Pellagra is caused by having too little niacin or tryptophan in the diet. It can also occur if the body fails to absorb these nutrients.
Pellagra may also develop due to:
- Gastrointestinal diseases
- Weight loss (bariatric) surgery
- Excessive alcohol use
- Carcinoid syndrome (group of symptoms associated with tumors of the small intestine, colon, appendix, and bronchial tubes in the lungs)
- Certain medicines, such as isoniazid, 5-fluorouracil, 6-mercaptopurine
The disease is common in parts of the world (certain parts of Africa) where people have a lot of untreated corn in their diet. Corn is a poor source of tryptophan, and niacin in corn is tightly bound to other components of the grain. Niacin is released from corn if soaked in limewater overnight. This method is used to cook tortillas in Central America where pellagra is rare.
Symptoms of pellagra include:
- Delusions or mental confusion
- Loss of appetite
- Pain in abdomen
- Inflamed mucous membrane
- Scaly skin sores, especially in sun-exposed areas of the skin
Exams and Tests
Your health care provider will perform a physical exam. You will be asked about the foods you eat.
Tests that may be done include urine tests to check if your body has enough niacin. Blood tests may also be done.
The goal of treatment is to increase your body's niacin level. You will be prescribed niacin supplements. You may also need to take other supplements. Follow your provider's instructions exactly on how much and how often to take the supplements.
Symptoms due to the pellagra, such as skin sores, will be treated.
If you have conditions that are causing the pellagra, these will also be treated.
People often do well after taking niacin.
Left untreated, pellagra can result in nerve damage, particularly in the brain. Skin sores may become infected.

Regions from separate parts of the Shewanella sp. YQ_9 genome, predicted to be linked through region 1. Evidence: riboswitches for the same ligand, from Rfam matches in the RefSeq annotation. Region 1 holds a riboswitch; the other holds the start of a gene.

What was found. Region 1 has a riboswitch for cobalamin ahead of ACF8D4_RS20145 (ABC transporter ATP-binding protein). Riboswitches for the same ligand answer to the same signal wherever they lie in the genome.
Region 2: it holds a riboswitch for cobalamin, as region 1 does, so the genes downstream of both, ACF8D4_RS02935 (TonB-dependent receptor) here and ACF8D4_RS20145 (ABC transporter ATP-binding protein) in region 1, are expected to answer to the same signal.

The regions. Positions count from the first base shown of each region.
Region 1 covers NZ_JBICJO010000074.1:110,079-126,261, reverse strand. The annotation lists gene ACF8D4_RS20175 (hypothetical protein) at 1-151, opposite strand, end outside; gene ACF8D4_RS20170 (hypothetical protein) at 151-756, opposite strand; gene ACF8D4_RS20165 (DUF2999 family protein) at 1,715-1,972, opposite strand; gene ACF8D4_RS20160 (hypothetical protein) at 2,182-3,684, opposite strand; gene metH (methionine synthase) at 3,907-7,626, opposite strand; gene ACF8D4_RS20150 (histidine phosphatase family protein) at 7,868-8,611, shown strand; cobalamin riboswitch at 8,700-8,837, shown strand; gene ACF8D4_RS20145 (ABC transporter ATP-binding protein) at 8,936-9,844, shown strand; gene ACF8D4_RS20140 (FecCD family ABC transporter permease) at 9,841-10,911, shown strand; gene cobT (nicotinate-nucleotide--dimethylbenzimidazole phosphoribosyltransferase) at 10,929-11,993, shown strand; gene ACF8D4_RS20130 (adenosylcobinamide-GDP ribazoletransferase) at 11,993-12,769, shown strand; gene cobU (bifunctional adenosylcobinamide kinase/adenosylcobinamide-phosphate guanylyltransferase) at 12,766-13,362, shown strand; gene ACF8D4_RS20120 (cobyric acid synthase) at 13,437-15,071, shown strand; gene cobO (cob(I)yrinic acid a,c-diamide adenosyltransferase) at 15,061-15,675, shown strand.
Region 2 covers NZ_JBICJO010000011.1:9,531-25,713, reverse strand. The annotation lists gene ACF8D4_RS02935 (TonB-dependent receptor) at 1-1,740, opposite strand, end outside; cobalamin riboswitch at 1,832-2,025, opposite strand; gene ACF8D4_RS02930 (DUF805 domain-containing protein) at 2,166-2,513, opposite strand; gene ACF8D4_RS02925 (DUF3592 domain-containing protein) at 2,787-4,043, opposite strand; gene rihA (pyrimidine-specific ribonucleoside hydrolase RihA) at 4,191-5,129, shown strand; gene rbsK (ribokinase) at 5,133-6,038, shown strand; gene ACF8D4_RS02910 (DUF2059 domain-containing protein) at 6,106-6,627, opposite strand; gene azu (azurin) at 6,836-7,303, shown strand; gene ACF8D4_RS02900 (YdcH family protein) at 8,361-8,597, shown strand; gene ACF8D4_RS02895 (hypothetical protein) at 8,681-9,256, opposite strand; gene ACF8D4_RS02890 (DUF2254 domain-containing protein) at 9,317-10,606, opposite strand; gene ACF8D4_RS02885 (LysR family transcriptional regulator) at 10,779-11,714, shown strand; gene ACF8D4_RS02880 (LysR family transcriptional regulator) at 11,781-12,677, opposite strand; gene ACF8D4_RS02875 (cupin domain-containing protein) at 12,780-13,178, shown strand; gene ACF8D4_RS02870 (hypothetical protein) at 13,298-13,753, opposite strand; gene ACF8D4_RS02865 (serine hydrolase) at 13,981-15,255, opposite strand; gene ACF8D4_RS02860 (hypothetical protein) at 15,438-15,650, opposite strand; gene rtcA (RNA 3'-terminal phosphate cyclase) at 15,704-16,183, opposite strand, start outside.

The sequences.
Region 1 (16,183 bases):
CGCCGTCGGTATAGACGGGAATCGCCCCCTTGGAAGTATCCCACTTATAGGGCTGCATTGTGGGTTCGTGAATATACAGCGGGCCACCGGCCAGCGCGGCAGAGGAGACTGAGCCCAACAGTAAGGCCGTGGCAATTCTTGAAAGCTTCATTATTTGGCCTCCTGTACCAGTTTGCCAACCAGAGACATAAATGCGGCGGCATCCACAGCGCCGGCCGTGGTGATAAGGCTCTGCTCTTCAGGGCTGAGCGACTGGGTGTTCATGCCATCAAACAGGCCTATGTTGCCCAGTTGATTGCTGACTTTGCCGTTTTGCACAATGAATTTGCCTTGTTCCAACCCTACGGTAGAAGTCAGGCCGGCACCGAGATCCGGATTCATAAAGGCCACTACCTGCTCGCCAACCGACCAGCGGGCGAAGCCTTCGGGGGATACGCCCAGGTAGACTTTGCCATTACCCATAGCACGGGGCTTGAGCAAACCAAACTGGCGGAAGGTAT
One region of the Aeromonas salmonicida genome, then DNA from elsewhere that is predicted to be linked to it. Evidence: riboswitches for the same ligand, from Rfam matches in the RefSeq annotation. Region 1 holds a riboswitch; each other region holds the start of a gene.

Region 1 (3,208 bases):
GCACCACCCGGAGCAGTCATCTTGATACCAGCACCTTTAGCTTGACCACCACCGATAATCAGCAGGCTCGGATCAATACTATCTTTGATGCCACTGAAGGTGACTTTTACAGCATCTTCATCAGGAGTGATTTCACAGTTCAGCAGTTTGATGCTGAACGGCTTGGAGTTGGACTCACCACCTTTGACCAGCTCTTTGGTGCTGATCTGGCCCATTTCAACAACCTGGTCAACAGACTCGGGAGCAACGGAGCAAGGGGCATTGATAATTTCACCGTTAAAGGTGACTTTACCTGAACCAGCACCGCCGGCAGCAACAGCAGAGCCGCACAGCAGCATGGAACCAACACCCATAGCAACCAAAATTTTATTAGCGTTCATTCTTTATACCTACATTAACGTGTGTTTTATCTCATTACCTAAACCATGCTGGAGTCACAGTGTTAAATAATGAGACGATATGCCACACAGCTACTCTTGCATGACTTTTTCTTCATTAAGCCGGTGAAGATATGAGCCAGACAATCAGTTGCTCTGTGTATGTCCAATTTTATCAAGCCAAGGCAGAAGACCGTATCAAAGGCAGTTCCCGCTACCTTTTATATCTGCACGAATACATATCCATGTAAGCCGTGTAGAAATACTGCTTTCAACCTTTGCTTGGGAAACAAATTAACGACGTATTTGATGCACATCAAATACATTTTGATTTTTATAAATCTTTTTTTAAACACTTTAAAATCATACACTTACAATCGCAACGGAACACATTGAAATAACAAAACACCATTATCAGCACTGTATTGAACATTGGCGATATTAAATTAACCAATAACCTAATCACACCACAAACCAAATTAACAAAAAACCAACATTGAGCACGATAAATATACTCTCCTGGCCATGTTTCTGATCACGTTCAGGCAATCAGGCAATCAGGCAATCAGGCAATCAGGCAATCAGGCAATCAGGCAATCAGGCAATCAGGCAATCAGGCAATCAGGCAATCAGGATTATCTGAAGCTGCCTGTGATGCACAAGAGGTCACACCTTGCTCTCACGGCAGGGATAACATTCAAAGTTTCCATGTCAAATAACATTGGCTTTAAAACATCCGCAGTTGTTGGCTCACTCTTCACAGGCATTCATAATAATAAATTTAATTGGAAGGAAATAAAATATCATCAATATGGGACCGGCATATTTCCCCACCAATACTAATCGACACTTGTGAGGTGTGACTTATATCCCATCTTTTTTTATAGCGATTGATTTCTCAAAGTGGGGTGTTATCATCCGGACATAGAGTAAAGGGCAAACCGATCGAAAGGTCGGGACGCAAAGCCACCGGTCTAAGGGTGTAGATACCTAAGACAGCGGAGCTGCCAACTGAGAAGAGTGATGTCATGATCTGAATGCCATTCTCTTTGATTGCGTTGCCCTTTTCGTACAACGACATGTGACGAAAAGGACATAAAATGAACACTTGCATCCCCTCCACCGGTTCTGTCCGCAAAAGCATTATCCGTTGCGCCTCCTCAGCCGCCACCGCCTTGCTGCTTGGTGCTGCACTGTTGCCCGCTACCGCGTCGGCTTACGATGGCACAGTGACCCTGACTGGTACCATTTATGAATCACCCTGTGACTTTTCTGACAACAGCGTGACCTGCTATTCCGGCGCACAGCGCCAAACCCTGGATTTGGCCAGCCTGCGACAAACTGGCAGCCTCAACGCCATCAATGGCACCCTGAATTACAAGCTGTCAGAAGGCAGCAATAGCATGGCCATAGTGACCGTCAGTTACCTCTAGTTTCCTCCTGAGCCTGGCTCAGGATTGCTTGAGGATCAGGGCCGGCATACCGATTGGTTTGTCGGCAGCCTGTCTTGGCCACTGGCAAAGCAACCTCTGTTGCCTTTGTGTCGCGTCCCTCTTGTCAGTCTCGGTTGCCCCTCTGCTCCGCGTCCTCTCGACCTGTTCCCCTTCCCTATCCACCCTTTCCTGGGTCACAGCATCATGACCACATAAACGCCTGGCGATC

When to Contact a Medical Professional
Call your provider if you have any symptoms of pellagra.
Pellagra can be prevented by following a well-balanced diet.
Get treated for health problems that may cause pellagra.
Vitamin B3 deficiency; Deficiency - niacin; Nicotinic acid deficiency
Elia M, Lanham-New SA. Nutrition. In: Kumar P, Clark M, eds. Kumar and Clarke's Clinical Medicine. 9th ed. Philadelphia, PA: Elsevier; 2017:chap 10.
Meisenberg G, Simmons WH. Micronutrients. In: Meisenberg G, Simmons WH, eds. Principles of Medical Biochemistry. 4th ed. Philadelphia, PA: Elsevier; 2017:chap 31.
So YT. Deficiency diseases of the nervous system. In: Daroff RB, Jankovic J, Mazziotta JC, Pomeroy SL, eds. Bradley's Neurology in Clinical Practice. 7th ed. Philadelphia, PA: Elsevier; 2016:chap 85.
Review Date 10/12/2018
Updated by: David C. Dugdale, III, MD, Professor of Medicine, Division of General Medicine, Department of Medicine, University of Washington School of Medicine, Seattle, WA. Also reviewed by David Zieve, MD, MHA, Medical Director, Brenda Conaway, Editorial Director, and the A.D.A.M. Editorial team.